One day, when I stumbled over the trills in the connecting run in the middle of the refrain of J.Ph. Rameau’s Les Sauvages, the harpsichord professor in charge advised me to “practice until it works.” I am a trill person. Consequently this recipe did lead to a better result, but it ought to be clear that it is, nevertheless, bad advice. The question is not “when will it work?” This inevitably will become a despaired “when will it ever work!” which gets us nowhere. The relevant thing to ask oneself is rather: “why doesn’t it work now, and how do I make it work?” The answer will disclose the appropriate manner of practicing, as opposed to an appropriate number of practice hours. Even in professional historically informed playing, trills very often do not automatically come out properly. Granted, those players who, when failing to play an embellishment as planned, would produce a well audible awkwardness (harpsichordists) or find their tone destroyed and their technical balance upset (woodwind players) are more likely to have struggled with the problem at depth. Others, however, have the ability to hide in the tutti group or to pronounce their trills in some noncommittal way. Such evasive practices remind us of a person who got tired of wrestling with the German personal pronouns and simply replaced der die and das with a mumbled, generic d’r.
If we are serious at all about playing in style (in any repertoire) a serious attempt at a correct execution of the embellishments is mandatory. There are several reasons for this, all open doors really, but nevertheless all worth mentioning once. First of all, the player, who evades playing trills in Baroque music, who fakes them in a I-didn’t really-decide-how-this-one-starts manner or who plays them in a minimal and perfunctory manner as if to say “I did play the trill, did you hear” cannot possibly claim to play stylistically informed – the use of a Baroque instrument in this context only enhances the absurdity of the situation. It is as if someone would play a piece in c-sharp minor without the accidentals, because it is too difficult. Furthermore, it is frustrating beyond imagination to have to adjust ensemble expectations and performances to the lowest common embellishment denominator. The alternative, to leave the trills alone and let everybody play as they want, common practice alas, is a horrible compromise. Finally, Baroque trills and their proper execution need a lot of attention in any case. How is one supposed to agree upon appropriate trill shapes, trill speed and trill intensity, if part of the musicians don’t even recognize what kind of trill they just have played?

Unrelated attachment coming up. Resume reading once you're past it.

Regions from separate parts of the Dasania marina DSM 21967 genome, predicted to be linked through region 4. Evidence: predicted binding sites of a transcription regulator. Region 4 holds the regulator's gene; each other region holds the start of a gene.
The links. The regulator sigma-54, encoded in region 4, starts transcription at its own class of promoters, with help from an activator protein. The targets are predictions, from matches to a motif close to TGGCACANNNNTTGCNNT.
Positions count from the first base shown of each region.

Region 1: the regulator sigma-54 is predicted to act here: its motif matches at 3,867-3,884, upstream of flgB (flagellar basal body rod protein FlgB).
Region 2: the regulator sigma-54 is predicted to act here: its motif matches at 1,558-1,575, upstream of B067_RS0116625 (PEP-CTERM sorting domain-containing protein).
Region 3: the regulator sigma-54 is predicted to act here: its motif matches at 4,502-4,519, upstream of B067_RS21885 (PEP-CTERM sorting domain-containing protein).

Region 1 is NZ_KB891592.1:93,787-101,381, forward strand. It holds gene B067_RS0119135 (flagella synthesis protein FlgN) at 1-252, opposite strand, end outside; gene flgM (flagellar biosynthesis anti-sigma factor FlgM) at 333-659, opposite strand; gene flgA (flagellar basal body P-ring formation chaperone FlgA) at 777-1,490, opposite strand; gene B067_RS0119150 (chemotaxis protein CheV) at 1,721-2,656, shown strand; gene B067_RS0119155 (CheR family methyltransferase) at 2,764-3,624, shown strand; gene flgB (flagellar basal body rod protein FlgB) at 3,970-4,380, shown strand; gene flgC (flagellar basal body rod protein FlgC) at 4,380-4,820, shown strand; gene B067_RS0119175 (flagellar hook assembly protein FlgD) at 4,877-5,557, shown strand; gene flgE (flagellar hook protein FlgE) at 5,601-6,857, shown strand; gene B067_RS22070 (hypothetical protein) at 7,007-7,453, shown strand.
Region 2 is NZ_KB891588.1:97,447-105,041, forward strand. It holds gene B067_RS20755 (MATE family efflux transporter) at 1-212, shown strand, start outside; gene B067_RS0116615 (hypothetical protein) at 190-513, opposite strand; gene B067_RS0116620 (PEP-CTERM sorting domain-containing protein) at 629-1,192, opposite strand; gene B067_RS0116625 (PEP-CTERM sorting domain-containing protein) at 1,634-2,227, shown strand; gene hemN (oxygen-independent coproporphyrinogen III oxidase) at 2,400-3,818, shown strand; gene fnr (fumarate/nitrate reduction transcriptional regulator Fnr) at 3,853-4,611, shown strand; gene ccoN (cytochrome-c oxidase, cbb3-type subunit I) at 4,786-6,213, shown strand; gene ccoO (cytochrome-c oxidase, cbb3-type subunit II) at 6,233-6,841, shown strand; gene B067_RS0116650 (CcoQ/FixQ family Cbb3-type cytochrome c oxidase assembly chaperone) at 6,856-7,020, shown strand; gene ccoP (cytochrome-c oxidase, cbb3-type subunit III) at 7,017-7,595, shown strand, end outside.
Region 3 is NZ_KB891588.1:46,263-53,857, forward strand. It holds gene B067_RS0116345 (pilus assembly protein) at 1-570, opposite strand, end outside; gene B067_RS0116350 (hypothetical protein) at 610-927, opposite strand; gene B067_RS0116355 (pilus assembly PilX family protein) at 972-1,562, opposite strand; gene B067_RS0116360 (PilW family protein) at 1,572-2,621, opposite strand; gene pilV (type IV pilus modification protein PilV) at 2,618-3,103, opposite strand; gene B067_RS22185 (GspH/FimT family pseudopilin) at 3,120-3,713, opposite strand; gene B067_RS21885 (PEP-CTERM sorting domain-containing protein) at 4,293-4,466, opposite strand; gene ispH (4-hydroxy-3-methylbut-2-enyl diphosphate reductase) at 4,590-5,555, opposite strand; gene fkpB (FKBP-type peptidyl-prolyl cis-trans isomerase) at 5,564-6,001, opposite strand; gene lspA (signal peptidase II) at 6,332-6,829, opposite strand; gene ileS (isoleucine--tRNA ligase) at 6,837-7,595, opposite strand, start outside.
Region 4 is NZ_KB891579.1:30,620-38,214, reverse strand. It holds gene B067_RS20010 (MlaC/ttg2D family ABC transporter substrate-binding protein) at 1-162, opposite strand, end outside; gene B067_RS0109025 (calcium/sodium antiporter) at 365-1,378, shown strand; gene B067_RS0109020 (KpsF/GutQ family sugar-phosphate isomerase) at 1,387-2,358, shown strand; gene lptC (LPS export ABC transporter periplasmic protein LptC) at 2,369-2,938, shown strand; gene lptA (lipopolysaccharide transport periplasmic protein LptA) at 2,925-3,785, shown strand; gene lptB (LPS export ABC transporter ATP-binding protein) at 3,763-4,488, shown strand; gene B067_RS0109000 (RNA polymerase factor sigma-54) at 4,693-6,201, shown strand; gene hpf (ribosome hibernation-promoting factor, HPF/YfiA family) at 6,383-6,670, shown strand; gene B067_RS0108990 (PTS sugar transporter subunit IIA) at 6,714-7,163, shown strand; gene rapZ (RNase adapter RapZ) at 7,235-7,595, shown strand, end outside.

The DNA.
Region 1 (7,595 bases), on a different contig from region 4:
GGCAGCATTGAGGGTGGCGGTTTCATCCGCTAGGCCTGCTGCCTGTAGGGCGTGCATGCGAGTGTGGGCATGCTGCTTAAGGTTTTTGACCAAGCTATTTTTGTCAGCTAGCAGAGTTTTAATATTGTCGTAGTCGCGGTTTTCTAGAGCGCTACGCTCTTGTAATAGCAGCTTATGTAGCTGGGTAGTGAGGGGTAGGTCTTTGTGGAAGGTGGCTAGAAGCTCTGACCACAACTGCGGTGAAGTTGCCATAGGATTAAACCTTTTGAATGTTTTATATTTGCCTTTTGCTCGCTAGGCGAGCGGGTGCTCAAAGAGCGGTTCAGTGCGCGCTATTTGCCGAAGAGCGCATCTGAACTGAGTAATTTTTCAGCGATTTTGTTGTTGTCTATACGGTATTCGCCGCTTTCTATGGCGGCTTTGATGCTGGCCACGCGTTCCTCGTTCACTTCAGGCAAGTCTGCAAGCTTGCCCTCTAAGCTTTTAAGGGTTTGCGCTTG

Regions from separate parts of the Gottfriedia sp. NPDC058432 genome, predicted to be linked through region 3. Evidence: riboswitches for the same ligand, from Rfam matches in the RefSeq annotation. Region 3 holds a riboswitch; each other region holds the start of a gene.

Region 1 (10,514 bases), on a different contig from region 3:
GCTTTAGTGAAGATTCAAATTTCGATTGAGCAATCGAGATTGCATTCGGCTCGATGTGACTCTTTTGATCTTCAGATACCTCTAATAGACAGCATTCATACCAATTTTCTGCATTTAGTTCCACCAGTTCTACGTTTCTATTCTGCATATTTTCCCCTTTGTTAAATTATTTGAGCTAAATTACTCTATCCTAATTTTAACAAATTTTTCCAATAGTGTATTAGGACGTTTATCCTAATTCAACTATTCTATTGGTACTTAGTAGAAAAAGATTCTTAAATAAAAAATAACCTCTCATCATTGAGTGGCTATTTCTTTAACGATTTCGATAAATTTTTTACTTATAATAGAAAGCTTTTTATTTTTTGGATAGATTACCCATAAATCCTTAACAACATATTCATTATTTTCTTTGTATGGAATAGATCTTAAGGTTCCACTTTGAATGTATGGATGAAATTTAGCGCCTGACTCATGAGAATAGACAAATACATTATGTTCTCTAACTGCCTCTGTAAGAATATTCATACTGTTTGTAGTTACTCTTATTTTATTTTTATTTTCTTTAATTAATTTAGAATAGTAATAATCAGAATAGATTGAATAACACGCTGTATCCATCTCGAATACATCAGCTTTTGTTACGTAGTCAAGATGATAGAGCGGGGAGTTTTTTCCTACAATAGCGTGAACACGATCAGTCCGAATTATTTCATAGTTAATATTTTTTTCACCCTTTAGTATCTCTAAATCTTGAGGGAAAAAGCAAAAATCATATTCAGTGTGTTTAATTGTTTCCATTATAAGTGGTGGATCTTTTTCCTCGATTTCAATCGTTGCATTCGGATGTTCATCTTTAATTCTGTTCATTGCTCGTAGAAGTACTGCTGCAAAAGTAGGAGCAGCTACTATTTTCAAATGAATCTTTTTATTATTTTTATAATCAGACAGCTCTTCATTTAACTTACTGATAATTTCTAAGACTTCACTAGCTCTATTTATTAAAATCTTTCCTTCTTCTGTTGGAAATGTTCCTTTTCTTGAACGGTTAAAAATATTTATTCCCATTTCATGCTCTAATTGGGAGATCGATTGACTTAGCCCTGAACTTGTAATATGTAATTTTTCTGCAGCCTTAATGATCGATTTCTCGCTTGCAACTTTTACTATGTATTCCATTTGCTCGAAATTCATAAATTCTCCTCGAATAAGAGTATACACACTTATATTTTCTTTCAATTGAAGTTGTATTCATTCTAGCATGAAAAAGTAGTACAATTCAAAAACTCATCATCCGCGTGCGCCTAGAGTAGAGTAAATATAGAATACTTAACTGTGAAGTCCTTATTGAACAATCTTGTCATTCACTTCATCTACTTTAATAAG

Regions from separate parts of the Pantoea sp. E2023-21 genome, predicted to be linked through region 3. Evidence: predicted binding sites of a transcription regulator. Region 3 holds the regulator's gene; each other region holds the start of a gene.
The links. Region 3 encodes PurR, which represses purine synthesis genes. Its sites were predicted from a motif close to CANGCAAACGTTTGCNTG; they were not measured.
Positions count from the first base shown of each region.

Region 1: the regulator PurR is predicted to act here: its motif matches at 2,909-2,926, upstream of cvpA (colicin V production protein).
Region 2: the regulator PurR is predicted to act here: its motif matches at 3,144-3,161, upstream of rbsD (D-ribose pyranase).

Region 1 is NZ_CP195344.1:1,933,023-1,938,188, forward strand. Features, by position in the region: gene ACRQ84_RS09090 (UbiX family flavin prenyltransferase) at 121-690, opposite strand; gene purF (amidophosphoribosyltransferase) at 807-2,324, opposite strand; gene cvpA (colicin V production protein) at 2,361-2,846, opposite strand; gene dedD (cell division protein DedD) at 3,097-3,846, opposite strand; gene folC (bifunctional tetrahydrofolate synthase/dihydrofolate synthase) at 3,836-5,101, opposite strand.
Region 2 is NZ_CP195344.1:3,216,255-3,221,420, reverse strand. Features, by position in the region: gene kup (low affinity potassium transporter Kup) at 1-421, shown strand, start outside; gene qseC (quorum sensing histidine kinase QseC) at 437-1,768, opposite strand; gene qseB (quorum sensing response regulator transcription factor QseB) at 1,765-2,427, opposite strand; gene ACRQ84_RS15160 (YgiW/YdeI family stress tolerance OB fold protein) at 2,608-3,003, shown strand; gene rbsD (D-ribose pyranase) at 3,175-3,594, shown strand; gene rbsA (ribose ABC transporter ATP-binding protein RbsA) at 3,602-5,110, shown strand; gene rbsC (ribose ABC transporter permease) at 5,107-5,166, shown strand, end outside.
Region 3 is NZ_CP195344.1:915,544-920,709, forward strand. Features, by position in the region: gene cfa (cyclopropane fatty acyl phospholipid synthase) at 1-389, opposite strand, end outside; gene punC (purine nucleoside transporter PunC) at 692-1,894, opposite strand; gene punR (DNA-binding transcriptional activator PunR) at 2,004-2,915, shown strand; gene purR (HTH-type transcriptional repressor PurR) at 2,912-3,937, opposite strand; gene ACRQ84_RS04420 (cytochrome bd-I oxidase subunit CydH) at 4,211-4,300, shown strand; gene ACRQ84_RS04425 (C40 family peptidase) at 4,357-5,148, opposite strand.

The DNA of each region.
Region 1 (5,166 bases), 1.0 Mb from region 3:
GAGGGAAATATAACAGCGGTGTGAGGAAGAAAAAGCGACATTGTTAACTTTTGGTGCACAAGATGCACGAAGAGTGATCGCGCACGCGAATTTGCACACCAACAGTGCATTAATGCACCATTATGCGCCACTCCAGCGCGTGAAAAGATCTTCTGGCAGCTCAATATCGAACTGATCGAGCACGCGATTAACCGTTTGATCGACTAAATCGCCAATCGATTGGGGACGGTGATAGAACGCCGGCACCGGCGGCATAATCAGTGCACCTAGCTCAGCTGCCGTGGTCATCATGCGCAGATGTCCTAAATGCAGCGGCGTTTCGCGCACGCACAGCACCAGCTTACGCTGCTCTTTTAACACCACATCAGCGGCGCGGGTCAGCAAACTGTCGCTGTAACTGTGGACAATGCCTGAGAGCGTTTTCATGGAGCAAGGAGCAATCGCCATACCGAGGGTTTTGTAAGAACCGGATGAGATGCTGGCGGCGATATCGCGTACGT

It should be clear that good cures for healing trill weakness are absolutely essential for the professional Baroque musician. So what possibilities are there? Typical reaction patterns when trill issues are being discussed are to get upset or defensive, to laugh the matter off, or to doggedly try out a requested trill shape in half tempo, but to relapse into one’s previous whatever!-mode during the next tutti tryout. The mention of defensive behavior leads us directly to the core of the problem. If one closes one’s mind to an analytical approach to trills, or to helpful remarks or detailed requests by colleagues, one cannot possibly learn anything new about a trill. Instead one’s experience remains circular: The discussion is bound to end in frustration and seems to support the claim that reasoning and analysis, and embellishments, are opposed to each other.